Debt crisis pressuring middle class

By Charles Fowler / October 26, 2017

Gerald Hörhan is widely known and recognized after his quite rough. But also passionate and furious arguing about underlying issues of the current economic system, its settings, and repercussions. Particularly onto the middle class and average working men. His lecturing proving the mechanism and financial interaction pushing middle class towards consumer debt crisis shook the people worldwide, including governments, banks, and global leaders significantly. There are whole deeply analyzed theories about reasons behind middle class losing this global financial game, but here are just some of the main issues he holds as responsible.

Higher costs and gap between wage and costs

If you took a look at a timeline several decades ago, you’d see that the average wages of middle-class workers have grown significantly if the nominal basis is considered. However, if you adjust the nominal basis according to the inflation, you’ll figure that average wages have grown minimally. Somewhat less than 10%. At the same time, two major expenses including costs for medical insurance and costs for college have grown impressively and outgrown average wages a big time. This stagnant wage growth and a gap between wages and essential costs are one of the major sources of middle class’ debts. Along with the accusation that middle-class people lack saving money habits and financial discipline. There goes the argument about levels of debt that are too high. This issue refers to people getting irresponsible and free with their credits.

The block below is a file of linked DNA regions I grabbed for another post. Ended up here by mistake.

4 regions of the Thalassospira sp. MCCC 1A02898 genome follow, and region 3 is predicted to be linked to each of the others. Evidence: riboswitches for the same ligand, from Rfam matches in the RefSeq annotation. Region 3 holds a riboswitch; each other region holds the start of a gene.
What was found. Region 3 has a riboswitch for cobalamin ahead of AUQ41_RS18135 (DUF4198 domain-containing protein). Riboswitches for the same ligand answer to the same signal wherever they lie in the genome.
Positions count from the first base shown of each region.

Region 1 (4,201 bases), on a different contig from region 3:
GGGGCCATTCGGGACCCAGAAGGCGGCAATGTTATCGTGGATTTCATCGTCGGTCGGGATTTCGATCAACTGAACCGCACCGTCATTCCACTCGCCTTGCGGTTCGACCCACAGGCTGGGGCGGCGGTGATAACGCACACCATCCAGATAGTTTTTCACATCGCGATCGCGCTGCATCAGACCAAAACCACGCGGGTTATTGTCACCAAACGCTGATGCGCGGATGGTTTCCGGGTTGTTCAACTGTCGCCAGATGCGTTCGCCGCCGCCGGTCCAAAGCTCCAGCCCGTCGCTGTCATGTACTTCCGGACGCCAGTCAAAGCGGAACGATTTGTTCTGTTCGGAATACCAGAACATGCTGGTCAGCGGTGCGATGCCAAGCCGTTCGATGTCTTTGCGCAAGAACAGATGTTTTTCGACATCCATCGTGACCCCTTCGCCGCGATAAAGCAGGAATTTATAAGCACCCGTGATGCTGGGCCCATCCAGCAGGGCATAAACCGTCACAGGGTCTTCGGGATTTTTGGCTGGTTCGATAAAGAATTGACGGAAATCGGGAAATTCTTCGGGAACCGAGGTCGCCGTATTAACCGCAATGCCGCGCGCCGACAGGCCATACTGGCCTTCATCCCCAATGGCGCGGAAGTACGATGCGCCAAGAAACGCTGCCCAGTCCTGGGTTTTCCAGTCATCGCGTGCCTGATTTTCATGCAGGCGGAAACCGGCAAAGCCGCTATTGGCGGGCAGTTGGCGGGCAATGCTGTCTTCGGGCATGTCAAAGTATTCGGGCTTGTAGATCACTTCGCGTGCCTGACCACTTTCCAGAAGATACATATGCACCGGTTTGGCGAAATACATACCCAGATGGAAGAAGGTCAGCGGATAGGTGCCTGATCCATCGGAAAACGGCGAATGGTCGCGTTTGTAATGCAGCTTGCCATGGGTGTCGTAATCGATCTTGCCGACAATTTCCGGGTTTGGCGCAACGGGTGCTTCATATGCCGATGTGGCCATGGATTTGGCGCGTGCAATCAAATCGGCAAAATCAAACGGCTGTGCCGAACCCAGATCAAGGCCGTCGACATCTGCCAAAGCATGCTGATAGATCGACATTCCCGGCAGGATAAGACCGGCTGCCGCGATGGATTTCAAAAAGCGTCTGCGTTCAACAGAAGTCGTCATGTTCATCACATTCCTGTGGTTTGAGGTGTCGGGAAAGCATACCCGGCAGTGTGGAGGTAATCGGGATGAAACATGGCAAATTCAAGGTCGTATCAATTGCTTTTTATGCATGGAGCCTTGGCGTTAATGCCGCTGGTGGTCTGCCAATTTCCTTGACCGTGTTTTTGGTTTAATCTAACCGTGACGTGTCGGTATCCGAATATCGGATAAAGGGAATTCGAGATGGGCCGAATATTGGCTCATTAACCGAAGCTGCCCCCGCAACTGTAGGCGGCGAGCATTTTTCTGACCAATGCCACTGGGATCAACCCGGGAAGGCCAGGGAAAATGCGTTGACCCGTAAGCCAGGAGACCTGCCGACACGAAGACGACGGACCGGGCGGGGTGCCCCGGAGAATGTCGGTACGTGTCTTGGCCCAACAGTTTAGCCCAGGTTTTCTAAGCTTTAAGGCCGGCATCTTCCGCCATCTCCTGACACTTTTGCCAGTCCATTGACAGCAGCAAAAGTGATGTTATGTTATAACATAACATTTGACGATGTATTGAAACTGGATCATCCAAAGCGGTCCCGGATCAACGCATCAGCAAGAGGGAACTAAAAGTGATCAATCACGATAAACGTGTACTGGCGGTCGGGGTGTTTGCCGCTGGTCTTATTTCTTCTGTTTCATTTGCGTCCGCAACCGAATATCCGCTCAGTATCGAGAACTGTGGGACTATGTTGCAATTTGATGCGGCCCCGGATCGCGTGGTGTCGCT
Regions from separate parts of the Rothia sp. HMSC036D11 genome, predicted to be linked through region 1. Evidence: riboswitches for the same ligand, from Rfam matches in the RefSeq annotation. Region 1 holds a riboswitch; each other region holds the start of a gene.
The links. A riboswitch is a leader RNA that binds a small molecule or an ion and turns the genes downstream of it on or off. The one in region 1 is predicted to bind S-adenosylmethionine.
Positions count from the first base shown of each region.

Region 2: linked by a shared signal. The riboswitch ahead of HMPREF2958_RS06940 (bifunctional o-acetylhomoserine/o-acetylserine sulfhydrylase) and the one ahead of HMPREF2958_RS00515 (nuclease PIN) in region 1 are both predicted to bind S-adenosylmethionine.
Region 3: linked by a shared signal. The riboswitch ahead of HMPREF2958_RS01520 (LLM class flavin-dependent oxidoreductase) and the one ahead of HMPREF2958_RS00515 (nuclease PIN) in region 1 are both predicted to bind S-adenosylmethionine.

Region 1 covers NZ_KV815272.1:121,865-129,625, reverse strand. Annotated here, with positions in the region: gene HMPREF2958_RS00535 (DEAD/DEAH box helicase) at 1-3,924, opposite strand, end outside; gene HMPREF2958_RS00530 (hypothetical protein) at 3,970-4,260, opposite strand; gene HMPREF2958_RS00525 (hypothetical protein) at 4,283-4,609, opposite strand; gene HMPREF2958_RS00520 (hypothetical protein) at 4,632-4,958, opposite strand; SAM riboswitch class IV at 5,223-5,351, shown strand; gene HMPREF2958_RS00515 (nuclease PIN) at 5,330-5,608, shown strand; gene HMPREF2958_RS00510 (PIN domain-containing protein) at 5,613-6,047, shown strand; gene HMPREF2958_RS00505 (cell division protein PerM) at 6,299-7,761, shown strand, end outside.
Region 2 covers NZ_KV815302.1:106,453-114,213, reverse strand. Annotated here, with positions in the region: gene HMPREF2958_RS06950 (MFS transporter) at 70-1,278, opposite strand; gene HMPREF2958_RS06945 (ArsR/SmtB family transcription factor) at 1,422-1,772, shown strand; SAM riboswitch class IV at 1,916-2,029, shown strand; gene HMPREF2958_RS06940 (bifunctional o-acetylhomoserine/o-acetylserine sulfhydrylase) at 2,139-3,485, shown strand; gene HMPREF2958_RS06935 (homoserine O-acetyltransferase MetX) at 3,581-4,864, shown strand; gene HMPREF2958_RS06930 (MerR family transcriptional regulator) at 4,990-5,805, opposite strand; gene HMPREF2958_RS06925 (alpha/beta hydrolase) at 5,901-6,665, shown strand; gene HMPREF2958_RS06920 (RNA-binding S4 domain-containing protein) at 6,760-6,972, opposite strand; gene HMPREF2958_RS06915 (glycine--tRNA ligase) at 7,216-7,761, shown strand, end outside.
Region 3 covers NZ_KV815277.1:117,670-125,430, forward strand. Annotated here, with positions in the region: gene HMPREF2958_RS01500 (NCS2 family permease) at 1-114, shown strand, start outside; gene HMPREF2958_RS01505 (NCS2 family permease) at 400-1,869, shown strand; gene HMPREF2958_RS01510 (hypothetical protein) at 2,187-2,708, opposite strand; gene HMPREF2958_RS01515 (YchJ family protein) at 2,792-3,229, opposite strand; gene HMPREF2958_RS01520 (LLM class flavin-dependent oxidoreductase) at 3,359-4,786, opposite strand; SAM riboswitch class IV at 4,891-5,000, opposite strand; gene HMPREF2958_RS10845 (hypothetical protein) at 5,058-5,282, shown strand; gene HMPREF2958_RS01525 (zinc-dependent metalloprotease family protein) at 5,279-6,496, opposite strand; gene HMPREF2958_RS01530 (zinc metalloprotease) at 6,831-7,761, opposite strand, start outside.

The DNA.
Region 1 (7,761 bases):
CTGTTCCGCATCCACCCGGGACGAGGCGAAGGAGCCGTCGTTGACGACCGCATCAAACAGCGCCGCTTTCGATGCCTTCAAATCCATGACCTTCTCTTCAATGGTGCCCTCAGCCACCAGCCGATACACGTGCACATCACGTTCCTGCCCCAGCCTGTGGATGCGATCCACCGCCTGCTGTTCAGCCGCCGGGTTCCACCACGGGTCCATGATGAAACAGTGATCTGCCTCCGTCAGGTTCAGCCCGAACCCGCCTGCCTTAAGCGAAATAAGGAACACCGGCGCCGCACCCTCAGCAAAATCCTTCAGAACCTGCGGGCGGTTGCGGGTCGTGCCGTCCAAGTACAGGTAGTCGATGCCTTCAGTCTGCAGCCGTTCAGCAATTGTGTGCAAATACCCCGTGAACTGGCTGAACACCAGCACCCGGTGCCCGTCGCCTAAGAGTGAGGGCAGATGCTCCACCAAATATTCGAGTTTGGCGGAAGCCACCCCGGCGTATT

Debt-driven hole tends to expand if you hit significant debt and it might swallow a big share of your savings or even monthly paycheck. Furthermore, comes the issue of low lending rates. Although interest-rate policy promoted by the government almost a decade ago has brought some welcomed changes. Such as low mortgage rates, the final effect onto working middle class has been negative. Closely attached to the abovementioned is the issue with the inadequate and unequal growth of the incomes. There’s a significant gap between upper and middle class, creating an issue for the second one.

Lower income – weaker connection to the upper class

With lower overall income you lack money to afford some stuff to link you with the upper class. Thus the system works against any climbing on the social and financial ladders of middle-class workers. It particularly refers to debts emerging from medical and healthcare. As well as from university taxes and all other life aspects providing you with the potential of becoming upper class.

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Charles Fowler

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